Nitric oxide deficiency in the internal anal sphincter of patients with chronic anal fissure
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Anal fissure is a common condition affecting young to middle-aged adults. It causes severe pain on defecation and rectal bleeding. The aetiology remains uncertain. Spasm of the internal anal sphincter is a constant feature. Nitric oxide (NO) is the major inhibitory neurotransmitter of the internal anal sphincter (IAS). In other spasmodic conditions of the GI tract a lack of normal nitric oxide synthase (NOS) activity has been reported. The aim of this preliminary study was to compare the presence of NOS in the internal sphincters of patients with and without chronic anal fissure. Internal anal sphincter biopsies were taken under general anaesthesia from patients having lateral internal sphincterotomy for chronic anal fissure and from sphincter of patients having abdominoperineal resections as controls. Sections of IAS were stained to show the presence of NADPH diaphorase (and hence presence of NOS). Internal anal sphincter was taken from 6 patients with chronic anal fissure and 6 controls. IAS taken from patients with chronic anal fissure showed little NOS presence compared with controls. It may be that there is an abnormal failure of relaxation of internal sphincter in those patients who develop chronic anal fissure caused by an intrinsic lack of neural NOS in the internal anal sphincter.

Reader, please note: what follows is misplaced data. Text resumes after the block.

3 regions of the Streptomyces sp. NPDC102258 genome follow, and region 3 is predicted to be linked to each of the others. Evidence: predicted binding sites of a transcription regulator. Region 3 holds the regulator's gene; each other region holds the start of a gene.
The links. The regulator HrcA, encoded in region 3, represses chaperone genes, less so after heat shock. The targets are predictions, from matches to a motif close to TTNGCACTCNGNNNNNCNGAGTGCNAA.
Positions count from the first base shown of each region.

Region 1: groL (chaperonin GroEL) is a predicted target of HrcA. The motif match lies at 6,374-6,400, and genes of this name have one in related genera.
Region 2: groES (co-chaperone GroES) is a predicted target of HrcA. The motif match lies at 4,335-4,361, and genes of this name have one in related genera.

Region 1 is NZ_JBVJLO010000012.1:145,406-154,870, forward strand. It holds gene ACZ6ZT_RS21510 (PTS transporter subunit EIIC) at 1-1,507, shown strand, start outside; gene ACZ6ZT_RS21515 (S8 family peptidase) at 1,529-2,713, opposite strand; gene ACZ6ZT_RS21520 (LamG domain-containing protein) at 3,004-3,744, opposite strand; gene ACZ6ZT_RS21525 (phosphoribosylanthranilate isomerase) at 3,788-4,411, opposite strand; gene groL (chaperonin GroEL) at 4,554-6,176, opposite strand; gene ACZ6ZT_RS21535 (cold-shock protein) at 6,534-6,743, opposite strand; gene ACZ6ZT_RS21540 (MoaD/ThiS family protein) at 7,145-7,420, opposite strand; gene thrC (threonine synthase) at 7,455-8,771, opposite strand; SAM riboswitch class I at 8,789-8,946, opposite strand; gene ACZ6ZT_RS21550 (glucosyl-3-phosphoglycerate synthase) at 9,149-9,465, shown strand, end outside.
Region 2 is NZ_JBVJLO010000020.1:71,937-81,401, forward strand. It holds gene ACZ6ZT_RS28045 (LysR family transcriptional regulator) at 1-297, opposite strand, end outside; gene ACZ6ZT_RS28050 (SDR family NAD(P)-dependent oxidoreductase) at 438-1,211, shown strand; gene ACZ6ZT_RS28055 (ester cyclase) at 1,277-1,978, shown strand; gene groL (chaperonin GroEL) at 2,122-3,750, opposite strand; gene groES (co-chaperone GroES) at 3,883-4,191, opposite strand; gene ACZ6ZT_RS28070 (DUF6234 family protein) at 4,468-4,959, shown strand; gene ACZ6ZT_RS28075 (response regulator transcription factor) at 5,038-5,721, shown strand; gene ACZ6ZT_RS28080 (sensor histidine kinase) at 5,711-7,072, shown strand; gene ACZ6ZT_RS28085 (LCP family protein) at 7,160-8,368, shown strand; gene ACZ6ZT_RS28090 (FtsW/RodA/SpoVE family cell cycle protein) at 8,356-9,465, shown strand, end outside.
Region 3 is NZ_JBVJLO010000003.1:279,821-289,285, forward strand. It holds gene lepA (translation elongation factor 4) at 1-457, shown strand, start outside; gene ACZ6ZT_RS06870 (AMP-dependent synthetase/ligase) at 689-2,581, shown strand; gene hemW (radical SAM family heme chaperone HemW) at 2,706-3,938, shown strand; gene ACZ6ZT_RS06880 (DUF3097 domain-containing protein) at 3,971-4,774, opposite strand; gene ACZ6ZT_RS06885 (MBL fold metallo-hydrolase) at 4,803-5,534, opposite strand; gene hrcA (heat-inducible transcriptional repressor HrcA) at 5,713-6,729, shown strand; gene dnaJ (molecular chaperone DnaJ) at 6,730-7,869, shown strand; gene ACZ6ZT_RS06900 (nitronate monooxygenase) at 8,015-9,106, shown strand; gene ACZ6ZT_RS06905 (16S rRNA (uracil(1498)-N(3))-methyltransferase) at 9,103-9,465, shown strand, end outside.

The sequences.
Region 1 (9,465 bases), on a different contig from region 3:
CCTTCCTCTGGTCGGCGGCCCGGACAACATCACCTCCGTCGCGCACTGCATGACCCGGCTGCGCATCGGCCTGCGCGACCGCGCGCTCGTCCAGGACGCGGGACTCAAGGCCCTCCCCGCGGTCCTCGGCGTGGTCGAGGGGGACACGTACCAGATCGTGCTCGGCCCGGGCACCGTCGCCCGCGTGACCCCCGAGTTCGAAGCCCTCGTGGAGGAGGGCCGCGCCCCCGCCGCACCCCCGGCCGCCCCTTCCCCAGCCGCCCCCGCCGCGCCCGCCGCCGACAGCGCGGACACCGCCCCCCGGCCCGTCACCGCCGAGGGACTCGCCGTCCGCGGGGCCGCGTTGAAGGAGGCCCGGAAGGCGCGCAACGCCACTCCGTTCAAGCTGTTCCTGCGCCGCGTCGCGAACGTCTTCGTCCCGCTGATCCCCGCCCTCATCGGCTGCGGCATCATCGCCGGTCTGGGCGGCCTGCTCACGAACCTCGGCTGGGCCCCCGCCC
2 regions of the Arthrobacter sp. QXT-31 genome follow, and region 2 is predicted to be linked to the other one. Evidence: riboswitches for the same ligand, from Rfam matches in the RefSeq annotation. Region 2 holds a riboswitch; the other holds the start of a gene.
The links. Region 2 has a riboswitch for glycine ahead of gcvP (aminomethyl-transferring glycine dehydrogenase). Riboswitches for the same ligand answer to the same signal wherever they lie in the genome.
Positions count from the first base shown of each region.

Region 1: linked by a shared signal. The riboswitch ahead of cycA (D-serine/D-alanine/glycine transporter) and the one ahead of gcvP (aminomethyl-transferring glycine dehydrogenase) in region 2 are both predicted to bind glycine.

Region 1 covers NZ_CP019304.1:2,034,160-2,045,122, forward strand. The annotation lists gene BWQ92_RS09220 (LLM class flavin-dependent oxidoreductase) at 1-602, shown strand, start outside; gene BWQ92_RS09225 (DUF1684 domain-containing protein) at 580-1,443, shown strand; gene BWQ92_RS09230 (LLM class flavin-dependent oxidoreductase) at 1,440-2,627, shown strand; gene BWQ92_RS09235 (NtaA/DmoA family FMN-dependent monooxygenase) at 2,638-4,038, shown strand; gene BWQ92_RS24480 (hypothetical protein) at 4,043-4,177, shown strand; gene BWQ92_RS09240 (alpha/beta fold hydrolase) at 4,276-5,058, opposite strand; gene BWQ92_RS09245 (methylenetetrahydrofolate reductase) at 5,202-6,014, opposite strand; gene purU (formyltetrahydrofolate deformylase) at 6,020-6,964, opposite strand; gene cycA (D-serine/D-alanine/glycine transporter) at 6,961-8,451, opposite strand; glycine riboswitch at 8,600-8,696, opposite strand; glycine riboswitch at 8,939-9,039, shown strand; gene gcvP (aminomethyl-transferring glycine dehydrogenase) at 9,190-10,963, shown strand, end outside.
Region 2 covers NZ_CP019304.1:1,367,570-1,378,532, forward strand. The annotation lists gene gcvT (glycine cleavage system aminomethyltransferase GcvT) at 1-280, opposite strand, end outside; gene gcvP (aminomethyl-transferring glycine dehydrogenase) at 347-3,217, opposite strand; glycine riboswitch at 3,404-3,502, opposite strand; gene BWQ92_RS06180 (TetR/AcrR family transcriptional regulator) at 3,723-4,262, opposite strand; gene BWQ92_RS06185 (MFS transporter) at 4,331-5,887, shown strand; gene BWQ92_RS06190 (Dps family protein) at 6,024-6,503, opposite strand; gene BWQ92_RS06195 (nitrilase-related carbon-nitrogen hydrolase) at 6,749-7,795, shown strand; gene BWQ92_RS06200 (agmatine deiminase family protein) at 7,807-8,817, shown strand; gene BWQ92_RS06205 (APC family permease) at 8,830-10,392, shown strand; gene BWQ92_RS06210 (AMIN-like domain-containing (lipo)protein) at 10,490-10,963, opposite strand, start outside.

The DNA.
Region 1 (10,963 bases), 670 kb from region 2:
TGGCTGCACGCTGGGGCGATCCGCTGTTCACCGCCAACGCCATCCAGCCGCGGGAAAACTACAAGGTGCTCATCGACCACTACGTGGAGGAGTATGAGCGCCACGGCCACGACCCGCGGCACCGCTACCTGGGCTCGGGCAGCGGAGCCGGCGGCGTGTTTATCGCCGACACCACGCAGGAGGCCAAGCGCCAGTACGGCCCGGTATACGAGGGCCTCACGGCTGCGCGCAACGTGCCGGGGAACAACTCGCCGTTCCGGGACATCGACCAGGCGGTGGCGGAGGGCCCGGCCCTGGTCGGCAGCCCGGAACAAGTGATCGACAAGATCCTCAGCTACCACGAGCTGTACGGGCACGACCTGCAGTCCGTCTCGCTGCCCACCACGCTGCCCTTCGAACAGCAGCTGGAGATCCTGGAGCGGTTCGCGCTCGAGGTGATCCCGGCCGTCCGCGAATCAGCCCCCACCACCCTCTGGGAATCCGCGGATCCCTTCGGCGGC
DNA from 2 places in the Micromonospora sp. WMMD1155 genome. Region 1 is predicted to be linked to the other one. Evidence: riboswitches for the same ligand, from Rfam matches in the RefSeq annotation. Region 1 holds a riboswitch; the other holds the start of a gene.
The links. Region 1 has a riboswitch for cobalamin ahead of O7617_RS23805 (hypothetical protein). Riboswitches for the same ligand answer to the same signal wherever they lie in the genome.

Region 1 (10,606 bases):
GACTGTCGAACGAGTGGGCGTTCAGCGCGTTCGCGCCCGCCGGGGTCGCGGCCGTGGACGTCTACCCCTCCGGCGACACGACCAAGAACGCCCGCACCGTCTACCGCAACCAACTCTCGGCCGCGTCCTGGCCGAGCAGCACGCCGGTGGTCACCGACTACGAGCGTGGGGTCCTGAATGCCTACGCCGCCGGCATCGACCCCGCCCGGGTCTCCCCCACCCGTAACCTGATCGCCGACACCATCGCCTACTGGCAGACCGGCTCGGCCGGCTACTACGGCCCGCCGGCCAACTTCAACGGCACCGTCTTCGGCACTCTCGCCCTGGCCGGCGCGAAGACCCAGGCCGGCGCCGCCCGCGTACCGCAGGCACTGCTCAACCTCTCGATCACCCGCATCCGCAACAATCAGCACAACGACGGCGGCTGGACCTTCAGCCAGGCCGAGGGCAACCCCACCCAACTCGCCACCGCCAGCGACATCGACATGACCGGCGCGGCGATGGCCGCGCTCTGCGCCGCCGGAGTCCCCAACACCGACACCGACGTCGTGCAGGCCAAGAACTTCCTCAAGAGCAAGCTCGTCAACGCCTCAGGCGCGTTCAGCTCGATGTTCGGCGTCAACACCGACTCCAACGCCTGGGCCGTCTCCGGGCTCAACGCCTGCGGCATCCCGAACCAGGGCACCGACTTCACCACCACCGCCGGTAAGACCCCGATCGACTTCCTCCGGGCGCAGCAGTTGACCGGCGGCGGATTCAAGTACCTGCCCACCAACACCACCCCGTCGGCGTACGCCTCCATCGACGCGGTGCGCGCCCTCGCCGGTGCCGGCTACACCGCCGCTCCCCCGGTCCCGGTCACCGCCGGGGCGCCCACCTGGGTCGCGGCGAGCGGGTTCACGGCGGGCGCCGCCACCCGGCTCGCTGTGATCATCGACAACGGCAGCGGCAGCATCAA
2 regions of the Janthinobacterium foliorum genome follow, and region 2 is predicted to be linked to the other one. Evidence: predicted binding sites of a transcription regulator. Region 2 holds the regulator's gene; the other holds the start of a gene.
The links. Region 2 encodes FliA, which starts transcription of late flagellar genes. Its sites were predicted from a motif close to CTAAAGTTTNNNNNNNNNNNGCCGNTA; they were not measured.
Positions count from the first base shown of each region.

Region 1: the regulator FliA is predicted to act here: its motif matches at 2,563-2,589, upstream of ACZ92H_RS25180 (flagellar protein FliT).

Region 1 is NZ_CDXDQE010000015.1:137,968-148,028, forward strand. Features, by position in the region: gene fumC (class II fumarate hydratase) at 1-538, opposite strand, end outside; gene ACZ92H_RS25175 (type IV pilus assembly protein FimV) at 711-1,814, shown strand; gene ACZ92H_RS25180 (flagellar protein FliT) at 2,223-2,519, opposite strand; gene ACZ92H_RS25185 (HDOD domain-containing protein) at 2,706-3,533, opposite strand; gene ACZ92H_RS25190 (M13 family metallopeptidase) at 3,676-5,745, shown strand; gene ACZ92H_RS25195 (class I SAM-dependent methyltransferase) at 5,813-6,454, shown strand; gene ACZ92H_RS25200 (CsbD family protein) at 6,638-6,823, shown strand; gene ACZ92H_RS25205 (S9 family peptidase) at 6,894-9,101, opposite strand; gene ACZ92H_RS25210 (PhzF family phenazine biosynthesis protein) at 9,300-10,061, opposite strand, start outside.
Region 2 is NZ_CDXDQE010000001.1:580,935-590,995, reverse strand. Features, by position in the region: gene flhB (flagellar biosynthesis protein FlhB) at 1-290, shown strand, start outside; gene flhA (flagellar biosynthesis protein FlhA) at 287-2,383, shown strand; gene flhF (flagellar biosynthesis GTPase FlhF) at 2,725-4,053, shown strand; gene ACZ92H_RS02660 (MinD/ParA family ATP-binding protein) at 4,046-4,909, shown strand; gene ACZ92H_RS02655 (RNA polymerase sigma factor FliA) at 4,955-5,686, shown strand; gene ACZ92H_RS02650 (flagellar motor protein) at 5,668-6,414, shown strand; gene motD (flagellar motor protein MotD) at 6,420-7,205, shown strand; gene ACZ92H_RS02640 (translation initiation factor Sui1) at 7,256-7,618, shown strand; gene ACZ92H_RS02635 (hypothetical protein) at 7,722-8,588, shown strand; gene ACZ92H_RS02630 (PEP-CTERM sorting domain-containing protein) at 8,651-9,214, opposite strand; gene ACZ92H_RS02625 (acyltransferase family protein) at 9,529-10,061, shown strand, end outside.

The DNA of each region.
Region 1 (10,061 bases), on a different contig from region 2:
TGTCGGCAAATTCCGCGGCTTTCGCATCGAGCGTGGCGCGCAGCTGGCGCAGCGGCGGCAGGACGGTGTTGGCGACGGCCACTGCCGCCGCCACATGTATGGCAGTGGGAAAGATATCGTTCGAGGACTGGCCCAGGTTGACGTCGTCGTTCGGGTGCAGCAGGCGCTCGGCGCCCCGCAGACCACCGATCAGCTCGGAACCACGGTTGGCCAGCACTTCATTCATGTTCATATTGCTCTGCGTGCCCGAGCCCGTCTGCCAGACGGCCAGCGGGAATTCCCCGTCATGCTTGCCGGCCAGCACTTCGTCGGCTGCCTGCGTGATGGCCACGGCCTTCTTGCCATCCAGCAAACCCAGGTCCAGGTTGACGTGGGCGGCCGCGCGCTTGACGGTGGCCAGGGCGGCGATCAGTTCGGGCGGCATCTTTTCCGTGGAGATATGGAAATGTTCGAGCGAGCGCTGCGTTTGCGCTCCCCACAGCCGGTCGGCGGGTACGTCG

KeywordsAnal fissure Nitric oxide Aetiology
The author wishes to thank Dr. Keith Robson and Ms. Janet Palmer of the Department of Neuropathology, Queens Medical Centre, Nottingham, for their help in preparing this manuscript.
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